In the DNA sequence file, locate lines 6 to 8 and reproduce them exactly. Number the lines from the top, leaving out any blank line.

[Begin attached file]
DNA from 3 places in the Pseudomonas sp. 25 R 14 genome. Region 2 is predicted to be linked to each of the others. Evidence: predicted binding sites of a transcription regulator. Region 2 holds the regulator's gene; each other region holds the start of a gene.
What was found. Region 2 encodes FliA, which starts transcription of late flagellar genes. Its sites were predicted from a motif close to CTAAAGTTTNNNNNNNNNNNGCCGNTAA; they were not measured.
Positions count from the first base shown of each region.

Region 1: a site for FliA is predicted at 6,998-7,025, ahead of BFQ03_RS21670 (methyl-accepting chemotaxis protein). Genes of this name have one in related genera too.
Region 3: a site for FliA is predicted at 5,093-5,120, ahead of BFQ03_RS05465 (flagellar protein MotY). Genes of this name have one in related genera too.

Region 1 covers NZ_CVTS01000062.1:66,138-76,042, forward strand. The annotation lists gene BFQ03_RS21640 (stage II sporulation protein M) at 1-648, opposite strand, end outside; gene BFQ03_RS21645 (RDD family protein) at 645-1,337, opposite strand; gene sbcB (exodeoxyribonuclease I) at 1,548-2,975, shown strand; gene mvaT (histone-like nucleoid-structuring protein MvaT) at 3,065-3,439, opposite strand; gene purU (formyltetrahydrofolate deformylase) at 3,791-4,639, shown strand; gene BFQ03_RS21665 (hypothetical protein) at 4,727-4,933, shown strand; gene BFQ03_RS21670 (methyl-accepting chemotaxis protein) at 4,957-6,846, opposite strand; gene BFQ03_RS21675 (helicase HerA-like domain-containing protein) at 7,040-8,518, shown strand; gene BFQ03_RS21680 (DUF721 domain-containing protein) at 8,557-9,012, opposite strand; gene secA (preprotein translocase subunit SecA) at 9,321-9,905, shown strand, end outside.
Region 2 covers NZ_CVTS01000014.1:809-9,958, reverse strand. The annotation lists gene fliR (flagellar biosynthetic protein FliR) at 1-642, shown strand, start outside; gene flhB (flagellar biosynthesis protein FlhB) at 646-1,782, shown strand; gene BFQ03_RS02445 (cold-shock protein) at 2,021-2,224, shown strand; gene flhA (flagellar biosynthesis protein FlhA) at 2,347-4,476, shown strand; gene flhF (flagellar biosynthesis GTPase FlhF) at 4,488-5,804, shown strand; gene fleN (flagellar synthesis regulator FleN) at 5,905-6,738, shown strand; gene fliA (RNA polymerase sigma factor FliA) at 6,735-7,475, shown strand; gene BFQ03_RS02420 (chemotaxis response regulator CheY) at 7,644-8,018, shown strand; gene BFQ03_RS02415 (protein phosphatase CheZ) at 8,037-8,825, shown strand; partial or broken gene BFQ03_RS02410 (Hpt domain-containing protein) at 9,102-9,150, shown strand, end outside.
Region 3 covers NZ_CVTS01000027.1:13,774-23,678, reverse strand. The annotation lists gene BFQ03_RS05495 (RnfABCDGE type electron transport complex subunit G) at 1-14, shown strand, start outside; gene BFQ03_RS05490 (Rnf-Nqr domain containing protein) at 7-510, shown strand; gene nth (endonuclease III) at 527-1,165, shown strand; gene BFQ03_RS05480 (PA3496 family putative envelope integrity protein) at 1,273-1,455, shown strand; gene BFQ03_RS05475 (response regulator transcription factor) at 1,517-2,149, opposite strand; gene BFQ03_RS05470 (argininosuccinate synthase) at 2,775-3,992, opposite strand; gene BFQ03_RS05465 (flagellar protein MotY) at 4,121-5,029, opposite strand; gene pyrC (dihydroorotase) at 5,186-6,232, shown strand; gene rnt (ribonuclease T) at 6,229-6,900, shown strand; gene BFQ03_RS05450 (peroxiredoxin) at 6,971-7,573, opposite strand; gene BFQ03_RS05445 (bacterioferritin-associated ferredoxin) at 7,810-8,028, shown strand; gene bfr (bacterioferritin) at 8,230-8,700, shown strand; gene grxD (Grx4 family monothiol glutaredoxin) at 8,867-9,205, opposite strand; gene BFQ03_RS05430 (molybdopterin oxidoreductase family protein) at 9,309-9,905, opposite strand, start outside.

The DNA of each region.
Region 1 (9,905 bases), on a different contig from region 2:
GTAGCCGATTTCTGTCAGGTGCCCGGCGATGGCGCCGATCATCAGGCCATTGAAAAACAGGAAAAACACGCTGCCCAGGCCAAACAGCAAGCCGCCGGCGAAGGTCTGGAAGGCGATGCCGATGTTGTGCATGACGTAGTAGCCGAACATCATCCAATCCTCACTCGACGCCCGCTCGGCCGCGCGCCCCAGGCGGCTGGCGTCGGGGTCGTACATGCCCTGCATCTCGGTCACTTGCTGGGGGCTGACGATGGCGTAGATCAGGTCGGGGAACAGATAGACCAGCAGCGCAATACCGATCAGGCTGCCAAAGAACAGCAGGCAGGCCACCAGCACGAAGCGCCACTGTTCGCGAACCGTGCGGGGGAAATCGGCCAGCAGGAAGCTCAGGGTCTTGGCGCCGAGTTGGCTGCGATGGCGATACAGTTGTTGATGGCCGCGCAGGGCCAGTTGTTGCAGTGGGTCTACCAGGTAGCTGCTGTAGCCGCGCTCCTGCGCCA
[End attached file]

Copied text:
Region 1 covers NZ_CVTS01000062.1:66,138-76,042, forward strand. The annotation lists gene BFQ03_RS21640 (stage II sporulation protein M) at 1-648, opposite strand, end outside; gene BFQ03_RS21645 (RDD family protein) at 645-1,337, opposite strand; gene sbcB (exodeoxyribonuclease I) at 1,548-2,975, shown strand; gene mvaT (histone-like nucleoid-structuring protein MvaT) at 3,065-3,439, opposite strand; gene purU (formyltetrahydrofolate deformylase) at 3,791-4,639, shown strand; gene BFQ03_RS21665 (hypothetical protein) at 4,727-4,933, shown strand; gene BFQ03_RS21670 (methyl-accepting chemotaxis protein) at 4,957-6,846, opposite strand; gene BFQ03_RS21675 (helicase HerA-like domain-containing protein) at 7,040-8,518, shown strand; gene BFQ03_RS21680 (DUF721 domain-containing protein) at 8,557-9,012, opposite strand; gene secA (preprotein translocase subunit SecA) at 9,321-9,905, shown strand, end outside.
Region 2 covers NZ_CVTS01000014.1:809-9,958, reverse strand. The annotation lists gene fliR (flagellar biosynthetic protein FliR) at 1-642, shown strand, start outside; gene flhB (flagellar biosynthesis protein FlhB) at 646-1,782, shown strand; gene BFQ03_RS02445 (cold-shock protein) at 2,021-2,224, shown strand; gene flhA (flagellar biosynthesis protein FlhA) at 2,347-4,476, shown strand; gene flhF (flagellar biosynthesis GTPase FlhF) at 4,488-5,804, shown strand; gene fleN (flagellar synthesis regulator FleN) at 5,905-6,738, shown strand; gene fliA (RNA polymerase sigma factor FliA) at 6,735-7,475, shown strand; gene BFQ03_RS02420 (chemotaxis response regulator CheY) at 7,644-8,018, shown strand; gene BFQ03_RS02415 (protein phosphatase CheZ) at 8,037-8,825, shown strand; partial or broken gene BFQ03_RS02410 (Hpt domain-containing protein) at 9,102-9,150, shown strand, end outside.
Region 3 covers NZ_CVTS01000027.1:13,774-23,678, reverse strand. The annotation lists gene BFQ03_RS05495 (RnfABCDGE type electron transport complex subunit G) at 1-14, shown strand, start outside; gene BFQ03_RS05490 (Rnf-Nqr domain containing protein) at 7-510, shown strand; gene nth (endonuclease III) at 527-1,165, shown strand; gene BFQ03_RS05480 (PA3496 family putative envelope integrity protein) at 1,273-1,455, shown strand; gene BFQ03_RS05475 (response regulator transcription factor) at 1,517-2,149, opposite strand; gene BFQ03_RS05470 (argininosuccinate synthase) at 2,775-3,992, opposite strand; gene BFQ03_RS05465 (flagellar protein MotY) at 4,121-5,029, opposite strand; gene pyrC (dihydroorotase) at 5,186-6,232, shown strand; gene rnt (ribonuclease T) at 6,229-6,900, shown strand; gene BFQ03_RS05450 (peroxiredoxin) at 6,971-7,573, opposite strand; gene BFQ03_RS05445 (bacterioferritin-associated ferredoxin) at 7,810-8,028, shown strand; gene bfr (bacterioferritin) at 8,230-8,700, shown strand; gene grxD (Grx4 family monothiol glutaredoxin) at 8,867-9,205, opposite strand; gene BFQ03_RS05430 (molybdopterin oxidoreductase family protein) at 9,309-9,905, opposite strand, start outside.